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Wet Plate Photography
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I will look back on this photo and remember my strength. My endurance through what was a nightmare in my life.. I will see resiliency. What an honor it was to sit for this image. The glass plate will be sent to the North Dakota Heritage Center and my children and grandchildren and great grandchildren will be able to request to see this image for a thousand years. Thank you @shanebalkowitsch for this honor. #nativeamerican #oglala #lakota #kahnawake #mohawk #wetplate #shanebalkowitsch #mmiw #native #indeigenous
Wet plate collodion is one of the earliest forms of photography. Frederick Scott Archer has been credited with inventing this historic process back in 1848. The process became very popular worldwide but then quickly died off in the 1880's when a more convenient way of taking photographs was invented. In recent years there has been a small revival of the process when a number of contemporary photographers decided to go back to the roots of photography and embrace the old. Making a wet plate can be difficult, timely, costly, unpredictable, and requires a high degree of commitment. The images can be captured on glass (ambrotype) or on metal (tin type). The word Ambrotype is translated in Ancient Greek as “Immortal Impression”. Digital photography of today relies on technology, wet plate photography relies on 160 year old chemistry and a bit of magic and some luck.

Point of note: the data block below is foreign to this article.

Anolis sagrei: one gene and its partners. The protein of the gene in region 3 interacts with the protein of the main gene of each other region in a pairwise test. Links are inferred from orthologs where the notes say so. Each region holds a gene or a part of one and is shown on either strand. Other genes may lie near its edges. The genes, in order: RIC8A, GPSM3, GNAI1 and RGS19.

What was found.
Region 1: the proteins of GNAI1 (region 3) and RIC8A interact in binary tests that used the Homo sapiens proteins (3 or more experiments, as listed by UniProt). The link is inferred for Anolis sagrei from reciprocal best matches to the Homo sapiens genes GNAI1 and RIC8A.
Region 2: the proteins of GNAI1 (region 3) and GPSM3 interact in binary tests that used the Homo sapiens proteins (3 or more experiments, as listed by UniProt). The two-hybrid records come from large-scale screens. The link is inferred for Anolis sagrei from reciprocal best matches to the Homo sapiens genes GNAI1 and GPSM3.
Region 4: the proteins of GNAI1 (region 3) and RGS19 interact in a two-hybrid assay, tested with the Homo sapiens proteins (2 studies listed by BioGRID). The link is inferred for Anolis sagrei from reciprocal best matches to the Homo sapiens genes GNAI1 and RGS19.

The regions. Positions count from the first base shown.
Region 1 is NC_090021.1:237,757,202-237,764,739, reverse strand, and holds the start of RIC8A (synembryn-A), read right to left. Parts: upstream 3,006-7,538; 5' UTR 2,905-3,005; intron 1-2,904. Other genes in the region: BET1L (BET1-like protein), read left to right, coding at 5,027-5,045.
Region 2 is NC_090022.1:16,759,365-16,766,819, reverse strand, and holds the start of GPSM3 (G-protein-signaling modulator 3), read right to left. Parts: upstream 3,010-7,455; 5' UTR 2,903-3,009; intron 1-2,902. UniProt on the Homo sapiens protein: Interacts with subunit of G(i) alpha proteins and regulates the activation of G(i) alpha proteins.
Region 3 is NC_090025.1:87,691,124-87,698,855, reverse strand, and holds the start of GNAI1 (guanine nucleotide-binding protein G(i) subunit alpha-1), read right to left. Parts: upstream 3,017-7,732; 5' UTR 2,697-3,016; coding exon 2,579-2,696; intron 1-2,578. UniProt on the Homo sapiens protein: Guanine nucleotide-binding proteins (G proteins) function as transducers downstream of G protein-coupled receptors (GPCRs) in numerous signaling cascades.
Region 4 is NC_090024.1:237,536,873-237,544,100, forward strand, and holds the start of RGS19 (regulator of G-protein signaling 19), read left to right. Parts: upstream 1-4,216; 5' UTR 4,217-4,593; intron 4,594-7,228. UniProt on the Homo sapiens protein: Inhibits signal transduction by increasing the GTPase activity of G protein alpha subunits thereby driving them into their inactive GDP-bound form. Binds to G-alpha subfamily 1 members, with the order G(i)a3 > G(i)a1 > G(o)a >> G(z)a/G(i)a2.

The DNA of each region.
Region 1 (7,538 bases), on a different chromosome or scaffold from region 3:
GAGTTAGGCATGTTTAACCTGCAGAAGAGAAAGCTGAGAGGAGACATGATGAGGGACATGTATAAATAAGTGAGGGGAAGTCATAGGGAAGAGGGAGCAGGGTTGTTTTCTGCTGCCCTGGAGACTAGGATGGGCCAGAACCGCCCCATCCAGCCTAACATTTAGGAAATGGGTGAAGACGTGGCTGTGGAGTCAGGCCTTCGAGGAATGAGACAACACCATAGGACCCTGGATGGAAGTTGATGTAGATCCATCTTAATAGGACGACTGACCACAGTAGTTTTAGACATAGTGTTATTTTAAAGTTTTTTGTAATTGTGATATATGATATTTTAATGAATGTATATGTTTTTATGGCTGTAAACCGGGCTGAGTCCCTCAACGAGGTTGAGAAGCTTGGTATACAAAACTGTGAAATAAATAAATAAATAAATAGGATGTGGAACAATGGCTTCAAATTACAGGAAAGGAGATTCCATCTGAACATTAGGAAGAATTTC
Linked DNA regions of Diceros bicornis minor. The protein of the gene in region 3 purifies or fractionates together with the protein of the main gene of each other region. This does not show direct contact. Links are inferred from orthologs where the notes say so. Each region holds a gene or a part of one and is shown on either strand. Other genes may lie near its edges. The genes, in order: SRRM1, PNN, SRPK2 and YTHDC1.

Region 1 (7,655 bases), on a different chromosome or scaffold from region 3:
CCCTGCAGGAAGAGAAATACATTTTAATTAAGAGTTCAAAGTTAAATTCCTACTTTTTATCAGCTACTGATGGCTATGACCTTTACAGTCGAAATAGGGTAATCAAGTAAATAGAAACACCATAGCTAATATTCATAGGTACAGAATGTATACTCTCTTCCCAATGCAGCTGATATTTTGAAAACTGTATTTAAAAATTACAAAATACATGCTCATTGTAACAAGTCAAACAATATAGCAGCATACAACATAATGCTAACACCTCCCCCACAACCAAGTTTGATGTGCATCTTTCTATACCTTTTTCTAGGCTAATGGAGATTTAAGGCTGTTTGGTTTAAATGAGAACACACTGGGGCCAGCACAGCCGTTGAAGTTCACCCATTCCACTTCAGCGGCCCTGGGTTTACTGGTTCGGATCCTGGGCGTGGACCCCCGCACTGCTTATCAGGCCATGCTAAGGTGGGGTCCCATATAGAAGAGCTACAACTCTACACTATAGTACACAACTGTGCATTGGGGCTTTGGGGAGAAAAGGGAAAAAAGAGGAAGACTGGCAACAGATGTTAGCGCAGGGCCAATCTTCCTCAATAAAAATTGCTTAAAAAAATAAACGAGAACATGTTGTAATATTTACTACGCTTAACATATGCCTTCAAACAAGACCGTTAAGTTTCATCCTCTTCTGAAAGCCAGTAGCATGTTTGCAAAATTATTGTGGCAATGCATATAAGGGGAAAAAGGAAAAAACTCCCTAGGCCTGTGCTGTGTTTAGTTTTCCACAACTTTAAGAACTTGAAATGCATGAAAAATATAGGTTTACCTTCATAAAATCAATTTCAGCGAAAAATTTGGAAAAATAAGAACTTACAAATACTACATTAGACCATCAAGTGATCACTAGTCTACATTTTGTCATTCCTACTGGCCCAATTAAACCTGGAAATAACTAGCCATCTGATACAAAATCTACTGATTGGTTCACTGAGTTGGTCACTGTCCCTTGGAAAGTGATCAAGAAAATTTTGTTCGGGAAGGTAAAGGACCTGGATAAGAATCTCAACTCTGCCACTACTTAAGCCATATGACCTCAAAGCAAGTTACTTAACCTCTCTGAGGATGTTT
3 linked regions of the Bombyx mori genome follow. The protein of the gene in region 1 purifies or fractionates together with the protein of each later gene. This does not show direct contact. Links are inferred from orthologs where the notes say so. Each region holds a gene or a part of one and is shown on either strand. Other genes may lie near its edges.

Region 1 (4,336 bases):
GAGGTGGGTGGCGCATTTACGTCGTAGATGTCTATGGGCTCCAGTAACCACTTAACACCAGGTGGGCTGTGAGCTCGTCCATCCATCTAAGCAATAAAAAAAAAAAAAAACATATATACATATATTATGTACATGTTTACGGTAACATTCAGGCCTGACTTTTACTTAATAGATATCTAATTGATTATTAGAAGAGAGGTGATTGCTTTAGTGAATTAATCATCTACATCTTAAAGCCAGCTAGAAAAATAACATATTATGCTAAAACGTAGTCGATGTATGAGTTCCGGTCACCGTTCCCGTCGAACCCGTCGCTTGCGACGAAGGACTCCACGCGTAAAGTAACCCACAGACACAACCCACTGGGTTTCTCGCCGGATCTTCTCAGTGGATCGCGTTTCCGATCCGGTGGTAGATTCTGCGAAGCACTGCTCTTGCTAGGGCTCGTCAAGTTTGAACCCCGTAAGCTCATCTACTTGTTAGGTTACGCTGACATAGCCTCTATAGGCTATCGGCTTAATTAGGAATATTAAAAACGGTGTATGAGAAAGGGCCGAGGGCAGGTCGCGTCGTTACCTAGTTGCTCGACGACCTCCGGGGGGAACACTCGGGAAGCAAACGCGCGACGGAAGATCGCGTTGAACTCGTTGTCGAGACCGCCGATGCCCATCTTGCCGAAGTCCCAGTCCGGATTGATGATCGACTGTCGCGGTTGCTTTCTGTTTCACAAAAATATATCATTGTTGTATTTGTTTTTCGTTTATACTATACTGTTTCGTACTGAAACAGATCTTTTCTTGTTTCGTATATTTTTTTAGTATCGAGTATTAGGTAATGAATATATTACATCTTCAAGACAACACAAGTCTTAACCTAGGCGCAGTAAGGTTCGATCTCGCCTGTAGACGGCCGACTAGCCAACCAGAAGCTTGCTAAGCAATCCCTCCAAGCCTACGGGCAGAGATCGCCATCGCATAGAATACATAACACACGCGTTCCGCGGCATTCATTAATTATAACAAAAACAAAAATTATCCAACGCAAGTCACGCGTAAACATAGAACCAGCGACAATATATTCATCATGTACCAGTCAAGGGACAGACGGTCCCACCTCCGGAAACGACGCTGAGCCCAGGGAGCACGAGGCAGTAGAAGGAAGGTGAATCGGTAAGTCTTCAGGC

A wet plate photographer makes a film base on a piece of glass or metal using collodion, submerges it in a silver nitrate solution to make it light sensitive, and then exposes the photograph usually in an old style wood bellows camera box and antique brass lens from the 1800's. The process is called wet plate because during the entire process the chemicals on the plates must remain wet and cannot be allowed to dry. The end result is a one-of-a-kind, archival object of art that will last many lifetimes. There are wet plates of Abraham Lincoln that look just as good today as they did a century and a half ago. It is thought that less than 1000 people worldwide carry on the tradition of wet plate today and most of those individuals are professional photographers at the height of their career. Each and every day the world is filled with millions and millions of digital photographs that have no value, character, significance or physical form, that is not the case with each and every wet plate. The wet plate process is magical and the end result is tangible and precious.
Corinne Oestreich (Mohawk/Lakota) has been a writer with powwows.com since 2014. She lives in the state of Minnesota, and enjoys attending and photographing many of the Northern CA powwows and events. She owns her own photography business and is also a Fellow with Changemaker Initiative in partnership with Ashoka.
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